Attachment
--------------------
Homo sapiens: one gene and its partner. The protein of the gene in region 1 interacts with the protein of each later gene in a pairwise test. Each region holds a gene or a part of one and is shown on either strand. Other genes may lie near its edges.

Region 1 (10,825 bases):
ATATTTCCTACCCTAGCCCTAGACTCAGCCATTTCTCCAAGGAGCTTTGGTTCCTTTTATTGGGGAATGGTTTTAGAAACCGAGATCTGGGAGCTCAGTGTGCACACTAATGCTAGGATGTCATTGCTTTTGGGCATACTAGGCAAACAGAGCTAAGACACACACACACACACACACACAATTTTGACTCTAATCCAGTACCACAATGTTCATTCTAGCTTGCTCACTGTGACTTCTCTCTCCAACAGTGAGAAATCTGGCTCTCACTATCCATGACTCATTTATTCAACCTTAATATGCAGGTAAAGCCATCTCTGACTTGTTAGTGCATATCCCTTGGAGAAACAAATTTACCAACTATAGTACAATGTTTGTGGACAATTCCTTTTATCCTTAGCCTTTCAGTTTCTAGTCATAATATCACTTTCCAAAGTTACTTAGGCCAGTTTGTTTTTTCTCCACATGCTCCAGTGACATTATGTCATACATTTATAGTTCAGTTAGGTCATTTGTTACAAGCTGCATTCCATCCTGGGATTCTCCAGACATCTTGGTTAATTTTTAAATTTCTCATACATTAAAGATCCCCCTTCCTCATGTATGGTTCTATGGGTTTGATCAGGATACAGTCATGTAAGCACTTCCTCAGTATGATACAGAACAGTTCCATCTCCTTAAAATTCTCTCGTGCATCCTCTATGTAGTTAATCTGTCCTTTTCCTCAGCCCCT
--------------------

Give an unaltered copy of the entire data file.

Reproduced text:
Homo sapiens: one gene and its partner. The protein of the gene in region 1 interacts with the protein of each later gene in a pairwise test. Each region holds a gene or a part of one and is shown on either strand. Other genes may lie near its edges.

Region 1 (10,825 bases):
ATATTTCCTACCCTAGCCCTAGACTCAGCCATTTCTCCAAGGAGCTTTGGTTCCTTTTATTGGGGAATGGTTTTAGAAACCGAGATCTGGGAGCTCAGTGTGCACACTAATGCTAGGATGTCATTGCTTTTGGGCATACTAGGCAAACAGAGCTAAGACACACACACACACACACACACAATTTTGACTCTAATCCAGTACCACAATGTTCATTCTAGCTTGCTCACTGTGACTTCTCTCTCCAACAGTGAGAAATCTGGCTCTCACTATCCATGACTCATTTATTCAACCTTAATATGCAGGTAAAGCCATCTCTGACTTGTTAGTGCATATCCCTTGGAGAAACAAATTTACCAACTATAGTACAATGTTTGTGGACAATTCCTTTTATCCTTAGCCTTTCAGTTTCTAGTCATAATATCACTTTCCAAAGTTACTTAGGCCAGTTTGTTTTTTCTCCACATGCTCCAGTGACATTATGTCATACATTTATAGTTCAGTTAGGTCATTTGTTACAAGCTGCATTCCATCCTGGGATTCTCCAGACATCTTGGTTAATTTTTAAATTTCTCATACATTAAAGATCCCCCTTCCTCATGTATGGTTCTATGGGTTTGATCAGGATACAGTCATGTAAGCACTTCCTCAGTATGATACAGAACAGTTCCATCTCCTTAAAATTCTCTCGTGCATCCTCTATGTAGTTAATCTGTCCTTTTCCTCAGCCCCT